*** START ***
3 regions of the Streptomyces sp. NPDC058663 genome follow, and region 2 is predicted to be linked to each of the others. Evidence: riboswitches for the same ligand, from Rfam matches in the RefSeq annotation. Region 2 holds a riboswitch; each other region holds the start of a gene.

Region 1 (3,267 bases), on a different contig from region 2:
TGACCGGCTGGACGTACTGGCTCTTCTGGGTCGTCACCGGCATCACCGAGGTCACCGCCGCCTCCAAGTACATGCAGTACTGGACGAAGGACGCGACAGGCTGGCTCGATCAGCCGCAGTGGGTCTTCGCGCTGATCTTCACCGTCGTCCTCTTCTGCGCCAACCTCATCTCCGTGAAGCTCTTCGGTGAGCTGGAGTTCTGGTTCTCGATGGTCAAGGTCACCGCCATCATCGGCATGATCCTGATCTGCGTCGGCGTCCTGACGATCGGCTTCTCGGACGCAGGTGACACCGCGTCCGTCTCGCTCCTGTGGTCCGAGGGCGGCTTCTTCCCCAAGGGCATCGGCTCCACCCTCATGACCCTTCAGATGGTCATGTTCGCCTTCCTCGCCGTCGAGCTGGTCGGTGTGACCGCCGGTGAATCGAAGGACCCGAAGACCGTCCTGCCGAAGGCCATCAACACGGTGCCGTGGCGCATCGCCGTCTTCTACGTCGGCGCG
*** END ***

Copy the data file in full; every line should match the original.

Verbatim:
3 regions of the Streptomyces sp. NPDC058663 genome follow, and region 2 is predicted to be linked to each of the others. Evidence: riboswitches for the same ligand, from Rfam matches in the RefSeq annotation. Region 2 holds a riboswitch; each other region holds the start of a gene.

Region 1 (3,267 bases), on a different contig from region 2:
TGACCGGCTGGACGTACTGGCTCTTCTGGGTCGTCACCGGCATCACCGAGGTCACCGCCGCCTCCAAGTACATGCAGTACTGGACGAAGGACGCGACAGGCTGGCTCGATCAGCCGCAGTGGGTCTTCGCGCTGATCTTCACCGTCGTCCTCTTCTGCGCCAACCTCATCTCCGTGAAGCTCTTCGGTGAGCTGGAGTTCTGGTTCTCGATGGTCAAGGTCACCGCCATCATCGGCATGATCCTGATCTGCGTCGGCGTCCTGACGATCGGCTTCTCGGACGCAGGTGACACCGCGTCCGTCTCGCTCCTGTGGTCCGAGGGCGGCTTCTTCCCCAAGGGCATCGGCTCCACCCTCATGACCCTTCAGATGGTCATGTTCGCCTTCCTCGCCGTCGAGCTGGTCGGTGTGACCGCCGGTGAATCGAAGGACCCGAAGACCGTCCTGCCGAAGGCCATCAACACGGTGCCGTGGCGCATCGCCGTCTTCTACGTCGGCGCG